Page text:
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A recent survey conducted by PricewaterhouseCoopers (PwC) of 1,800 Australian workers titled The Future of Work – What workers want: Winning the war for talent has useful insights for businesses wanting to retain valued staff. If the projected ‘Great Resignation’ kicks off in Australia early next year, it’s a good idea for organisations to be on the front foot with incentives to attract and retain talent.

Identifying What Workers Want

The PwC survey highlighted a sizeable difference between what workers actually want and what senior leaders think their people want. 

Employer perspective

According to the survey, top executives overestimated initiatives such as on-the-job learning, access to mentoring/coaching and their company’s commitment to the environment as key attraction levers for staff and prospective employers. However, these initiatives are actually baseline expectations of most employees. It’s also notable that these measures are often easy to implement with minimal financial investment. 

If your business wants to set itself apart and be more attractive to candidates and current employees in a competitive job market, initiatives like these need to be above and beyond what other companies are doing. More importantly though, your company needs to address what it is that your workers really want.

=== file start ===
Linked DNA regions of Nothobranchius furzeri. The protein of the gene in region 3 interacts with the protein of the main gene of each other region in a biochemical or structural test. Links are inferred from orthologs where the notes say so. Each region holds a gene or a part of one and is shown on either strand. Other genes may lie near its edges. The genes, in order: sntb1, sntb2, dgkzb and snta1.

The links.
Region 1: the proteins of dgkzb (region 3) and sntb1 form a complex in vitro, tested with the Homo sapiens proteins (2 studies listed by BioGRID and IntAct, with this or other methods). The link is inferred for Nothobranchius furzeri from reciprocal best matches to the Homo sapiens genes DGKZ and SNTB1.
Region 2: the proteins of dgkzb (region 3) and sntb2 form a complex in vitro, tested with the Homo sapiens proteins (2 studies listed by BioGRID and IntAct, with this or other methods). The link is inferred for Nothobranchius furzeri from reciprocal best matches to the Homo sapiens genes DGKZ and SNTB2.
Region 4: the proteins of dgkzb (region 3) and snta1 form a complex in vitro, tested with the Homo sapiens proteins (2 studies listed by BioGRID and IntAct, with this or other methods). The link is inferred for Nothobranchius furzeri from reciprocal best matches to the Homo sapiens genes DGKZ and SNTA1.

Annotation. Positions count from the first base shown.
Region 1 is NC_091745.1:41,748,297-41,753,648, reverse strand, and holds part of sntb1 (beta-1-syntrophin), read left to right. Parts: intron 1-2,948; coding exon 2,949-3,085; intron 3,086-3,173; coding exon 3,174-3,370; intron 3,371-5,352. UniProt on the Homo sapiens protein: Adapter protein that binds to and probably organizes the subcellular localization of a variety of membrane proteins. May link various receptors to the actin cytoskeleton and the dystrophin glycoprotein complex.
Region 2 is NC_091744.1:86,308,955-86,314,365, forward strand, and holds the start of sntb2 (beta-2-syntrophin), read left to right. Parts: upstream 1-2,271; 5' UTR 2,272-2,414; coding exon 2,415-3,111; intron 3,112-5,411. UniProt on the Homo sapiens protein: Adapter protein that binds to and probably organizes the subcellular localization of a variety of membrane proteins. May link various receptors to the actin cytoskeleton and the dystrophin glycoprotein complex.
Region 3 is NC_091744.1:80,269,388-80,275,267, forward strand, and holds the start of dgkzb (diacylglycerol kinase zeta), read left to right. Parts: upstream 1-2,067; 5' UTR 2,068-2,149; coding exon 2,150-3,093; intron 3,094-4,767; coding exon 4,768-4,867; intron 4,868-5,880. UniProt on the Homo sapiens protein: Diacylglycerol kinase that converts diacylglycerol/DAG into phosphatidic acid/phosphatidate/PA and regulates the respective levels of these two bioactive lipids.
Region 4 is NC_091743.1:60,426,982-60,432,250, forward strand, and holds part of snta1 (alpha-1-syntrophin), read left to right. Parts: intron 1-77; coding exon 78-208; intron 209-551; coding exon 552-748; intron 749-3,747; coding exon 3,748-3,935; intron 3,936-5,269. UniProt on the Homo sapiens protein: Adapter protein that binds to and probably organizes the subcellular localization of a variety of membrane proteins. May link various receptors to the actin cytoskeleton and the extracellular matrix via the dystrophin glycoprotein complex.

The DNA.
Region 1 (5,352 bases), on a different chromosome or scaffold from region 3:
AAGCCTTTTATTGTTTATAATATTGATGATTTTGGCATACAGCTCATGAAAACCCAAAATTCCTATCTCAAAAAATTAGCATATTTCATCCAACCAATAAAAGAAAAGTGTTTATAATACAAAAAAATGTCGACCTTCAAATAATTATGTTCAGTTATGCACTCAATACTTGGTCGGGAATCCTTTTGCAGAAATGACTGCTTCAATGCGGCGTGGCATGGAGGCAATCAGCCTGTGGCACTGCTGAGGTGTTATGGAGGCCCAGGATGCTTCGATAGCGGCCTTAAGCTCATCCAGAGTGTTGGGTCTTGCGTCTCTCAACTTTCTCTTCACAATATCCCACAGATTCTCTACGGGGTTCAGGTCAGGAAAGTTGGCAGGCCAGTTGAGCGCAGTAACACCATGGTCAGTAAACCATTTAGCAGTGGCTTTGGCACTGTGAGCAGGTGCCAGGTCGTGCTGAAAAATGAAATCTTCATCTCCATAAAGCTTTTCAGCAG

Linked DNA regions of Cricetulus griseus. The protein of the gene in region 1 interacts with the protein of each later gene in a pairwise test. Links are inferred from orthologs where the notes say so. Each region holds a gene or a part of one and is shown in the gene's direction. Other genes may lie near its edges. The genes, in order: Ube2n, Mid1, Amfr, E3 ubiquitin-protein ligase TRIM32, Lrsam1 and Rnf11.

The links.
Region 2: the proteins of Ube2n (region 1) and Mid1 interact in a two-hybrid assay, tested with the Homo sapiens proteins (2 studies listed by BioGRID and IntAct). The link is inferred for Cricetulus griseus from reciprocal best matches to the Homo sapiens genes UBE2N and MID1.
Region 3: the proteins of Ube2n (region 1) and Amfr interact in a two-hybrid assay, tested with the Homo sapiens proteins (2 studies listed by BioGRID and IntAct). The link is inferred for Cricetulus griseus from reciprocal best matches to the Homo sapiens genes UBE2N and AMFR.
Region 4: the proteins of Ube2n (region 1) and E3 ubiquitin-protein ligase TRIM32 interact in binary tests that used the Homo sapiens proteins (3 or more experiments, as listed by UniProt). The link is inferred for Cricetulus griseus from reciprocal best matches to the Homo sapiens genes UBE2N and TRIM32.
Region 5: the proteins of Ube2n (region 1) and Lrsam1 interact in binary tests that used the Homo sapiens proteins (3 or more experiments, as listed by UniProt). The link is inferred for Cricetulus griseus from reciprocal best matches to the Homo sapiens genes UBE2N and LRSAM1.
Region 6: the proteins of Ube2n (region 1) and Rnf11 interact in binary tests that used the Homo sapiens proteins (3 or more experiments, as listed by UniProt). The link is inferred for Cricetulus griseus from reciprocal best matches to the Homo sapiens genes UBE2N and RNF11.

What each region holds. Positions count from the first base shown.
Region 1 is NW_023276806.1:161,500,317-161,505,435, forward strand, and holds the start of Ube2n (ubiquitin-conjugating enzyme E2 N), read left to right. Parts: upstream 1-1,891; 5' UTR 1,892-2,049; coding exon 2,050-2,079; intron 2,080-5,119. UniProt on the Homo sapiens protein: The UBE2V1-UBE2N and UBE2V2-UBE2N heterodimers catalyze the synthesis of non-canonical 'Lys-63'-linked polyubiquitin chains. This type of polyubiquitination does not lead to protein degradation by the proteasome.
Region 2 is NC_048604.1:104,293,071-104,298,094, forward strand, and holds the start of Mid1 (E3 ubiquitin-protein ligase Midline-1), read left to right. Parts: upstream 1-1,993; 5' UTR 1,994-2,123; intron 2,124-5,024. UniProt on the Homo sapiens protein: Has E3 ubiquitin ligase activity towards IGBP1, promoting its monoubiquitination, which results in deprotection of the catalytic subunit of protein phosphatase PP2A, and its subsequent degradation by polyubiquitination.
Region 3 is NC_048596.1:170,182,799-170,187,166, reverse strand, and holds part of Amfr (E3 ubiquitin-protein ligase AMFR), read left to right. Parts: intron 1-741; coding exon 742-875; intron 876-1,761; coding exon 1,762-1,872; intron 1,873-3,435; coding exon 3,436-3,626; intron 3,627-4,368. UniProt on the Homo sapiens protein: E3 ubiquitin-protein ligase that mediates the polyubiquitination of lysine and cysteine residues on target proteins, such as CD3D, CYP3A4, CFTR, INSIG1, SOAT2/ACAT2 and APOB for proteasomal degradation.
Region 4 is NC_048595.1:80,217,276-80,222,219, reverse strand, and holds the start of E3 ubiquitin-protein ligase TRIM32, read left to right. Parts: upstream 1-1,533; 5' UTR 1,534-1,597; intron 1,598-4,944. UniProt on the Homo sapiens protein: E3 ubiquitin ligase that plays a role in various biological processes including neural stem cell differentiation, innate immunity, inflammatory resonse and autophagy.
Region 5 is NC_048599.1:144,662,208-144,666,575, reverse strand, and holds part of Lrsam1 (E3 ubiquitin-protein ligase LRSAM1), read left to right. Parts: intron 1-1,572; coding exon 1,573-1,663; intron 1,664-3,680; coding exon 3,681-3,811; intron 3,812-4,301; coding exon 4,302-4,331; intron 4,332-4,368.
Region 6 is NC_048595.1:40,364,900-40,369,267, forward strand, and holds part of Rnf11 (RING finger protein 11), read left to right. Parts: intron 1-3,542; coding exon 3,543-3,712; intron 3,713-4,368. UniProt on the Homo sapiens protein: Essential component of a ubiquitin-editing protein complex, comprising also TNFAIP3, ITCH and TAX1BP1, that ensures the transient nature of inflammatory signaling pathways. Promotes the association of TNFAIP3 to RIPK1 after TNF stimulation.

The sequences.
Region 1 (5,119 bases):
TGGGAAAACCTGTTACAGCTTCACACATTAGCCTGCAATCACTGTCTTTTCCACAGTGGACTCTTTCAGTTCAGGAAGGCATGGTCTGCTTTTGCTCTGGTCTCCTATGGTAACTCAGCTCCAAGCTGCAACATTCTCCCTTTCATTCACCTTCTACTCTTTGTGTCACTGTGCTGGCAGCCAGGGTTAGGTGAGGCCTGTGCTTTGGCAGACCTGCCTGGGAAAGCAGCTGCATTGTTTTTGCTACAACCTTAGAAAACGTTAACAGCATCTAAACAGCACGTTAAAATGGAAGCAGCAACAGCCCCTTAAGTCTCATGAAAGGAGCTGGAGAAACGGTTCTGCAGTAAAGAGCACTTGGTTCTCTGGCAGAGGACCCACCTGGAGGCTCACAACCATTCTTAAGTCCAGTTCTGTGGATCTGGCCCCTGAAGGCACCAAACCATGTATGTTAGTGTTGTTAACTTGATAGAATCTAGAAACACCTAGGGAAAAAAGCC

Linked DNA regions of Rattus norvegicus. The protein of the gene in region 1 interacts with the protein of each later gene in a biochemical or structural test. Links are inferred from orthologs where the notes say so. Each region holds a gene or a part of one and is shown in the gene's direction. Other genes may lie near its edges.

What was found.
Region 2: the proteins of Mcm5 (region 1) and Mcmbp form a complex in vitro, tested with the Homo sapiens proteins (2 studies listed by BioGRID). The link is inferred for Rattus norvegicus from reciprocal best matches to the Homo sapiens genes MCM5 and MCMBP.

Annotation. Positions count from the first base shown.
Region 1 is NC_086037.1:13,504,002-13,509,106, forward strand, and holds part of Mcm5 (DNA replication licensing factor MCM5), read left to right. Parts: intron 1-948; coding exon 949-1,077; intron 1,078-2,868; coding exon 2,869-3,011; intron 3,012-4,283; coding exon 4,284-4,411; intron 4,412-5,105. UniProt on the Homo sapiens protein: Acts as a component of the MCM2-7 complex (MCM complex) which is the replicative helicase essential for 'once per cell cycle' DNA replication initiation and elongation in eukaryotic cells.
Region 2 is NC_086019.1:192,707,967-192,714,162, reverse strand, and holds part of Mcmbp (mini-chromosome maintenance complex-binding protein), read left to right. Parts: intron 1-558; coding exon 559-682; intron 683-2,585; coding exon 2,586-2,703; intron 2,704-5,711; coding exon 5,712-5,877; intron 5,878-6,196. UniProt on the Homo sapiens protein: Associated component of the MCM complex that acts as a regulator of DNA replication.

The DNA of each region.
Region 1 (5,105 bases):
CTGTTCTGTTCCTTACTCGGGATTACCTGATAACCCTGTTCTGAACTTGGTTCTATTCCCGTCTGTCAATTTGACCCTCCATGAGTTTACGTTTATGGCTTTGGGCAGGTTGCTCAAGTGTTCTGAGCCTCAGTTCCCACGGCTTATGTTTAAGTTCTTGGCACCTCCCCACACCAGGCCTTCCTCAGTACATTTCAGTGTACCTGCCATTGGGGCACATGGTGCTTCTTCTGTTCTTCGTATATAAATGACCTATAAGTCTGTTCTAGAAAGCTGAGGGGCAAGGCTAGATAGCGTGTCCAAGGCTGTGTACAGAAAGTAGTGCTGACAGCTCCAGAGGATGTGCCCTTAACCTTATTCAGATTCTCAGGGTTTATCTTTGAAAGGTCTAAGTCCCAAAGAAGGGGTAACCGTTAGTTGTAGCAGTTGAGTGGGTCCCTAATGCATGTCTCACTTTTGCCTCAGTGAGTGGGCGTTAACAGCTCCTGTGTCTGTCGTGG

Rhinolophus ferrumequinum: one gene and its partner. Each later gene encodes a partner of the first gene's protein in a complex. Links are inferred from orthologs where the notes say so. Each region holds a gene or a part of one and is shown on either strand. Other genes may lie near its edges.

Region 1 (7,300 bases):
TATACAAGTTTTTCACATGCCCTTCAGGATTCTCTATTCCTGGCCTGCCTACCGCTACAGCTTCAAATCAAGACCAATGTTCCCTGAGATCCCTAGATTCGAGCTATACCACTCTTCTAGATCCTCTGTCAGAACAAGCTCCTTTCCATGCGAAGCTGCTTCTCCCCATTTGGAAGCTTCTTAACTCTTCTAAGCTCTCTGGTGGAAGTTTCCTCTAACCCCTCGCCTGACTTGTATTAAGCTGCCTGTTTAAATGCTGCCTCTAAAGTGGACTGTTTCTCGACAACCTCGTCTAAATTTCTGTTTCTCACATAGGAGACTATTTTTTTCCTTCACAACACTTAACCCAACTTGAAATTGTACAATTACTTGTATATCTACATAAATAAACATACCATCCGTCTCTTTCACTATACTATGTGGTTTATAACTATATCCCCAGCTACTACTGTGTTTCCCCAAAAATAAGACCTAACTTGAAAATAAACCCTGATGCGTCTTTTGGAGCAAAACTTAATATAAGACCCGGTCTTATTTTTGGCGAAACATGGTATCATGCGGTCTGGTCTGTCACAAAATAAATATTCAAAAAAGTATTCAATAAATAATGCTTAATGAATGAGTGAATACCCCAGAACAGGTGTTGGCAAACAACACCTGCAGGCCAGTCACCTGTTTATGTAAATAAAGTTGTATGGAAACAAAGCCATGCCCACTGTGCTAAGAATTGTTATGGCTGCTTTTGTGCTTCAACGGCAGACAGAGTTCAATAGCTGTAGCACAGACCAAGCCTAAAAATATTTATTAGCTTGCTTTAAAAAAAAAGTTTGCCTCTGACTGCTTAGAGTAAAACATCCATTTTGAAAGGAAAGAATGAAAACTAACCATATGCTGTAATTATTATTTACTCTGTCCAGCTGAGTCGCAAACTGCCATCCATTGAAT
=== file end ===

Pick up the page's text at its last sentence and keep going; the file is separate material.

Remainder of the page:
Employee perspective

Of course, different workers will value different things, and this will probably change over the course of their career. However, employees identified some key priorities that are often undervalued by top executives. These are:

  1. Pay. If organisations want to retain and attract talent at this time, then they need to ensure they are offering competitive remuneration packages. It’s also important to reward workers who are excelling in their job.

    Ask yourself if you have the right mechanisms set up to frequently review pay and reward structures in order to retain talent.
  2. Working alongside good co-workers. It makes a lot of sense that employees place a high value on being able to work collaboratively with productive, pleasant and professional colleagues. Toxic colleagues or bosses have the capacity to make our working lives a misery. However, top executives often aren’t proactive in taking disciplinary action against workers who behave badly to their colleagues or staff. 

    Ask yourself how your organisation fosters a collaborative, respectful and supportive working environment? Consider what steps you have in place to take action to resolve conflicts and issues that arise amongst workers.
  3. Work-life balance. A multitude of studies have shown that employee wellbeing and job satisfaction greatly increases if staff are empowered with choice and an element of control. These days the ability for employees to work from home (at least part-time) has become an expectation. 

Establishing the right balance for individual workers is key – you should not have a one-size fits all policy. Ask yourself if your company has a clear position on flexibility and working from home? 

The candidate-driven market we’re experiencing means that attraction is trumping retention. Employers who want to excel in this market will need to offer highly attractive salaries, clear incentives and policies around work-life balance in order to sell the benefits of their organisation’s people and culture.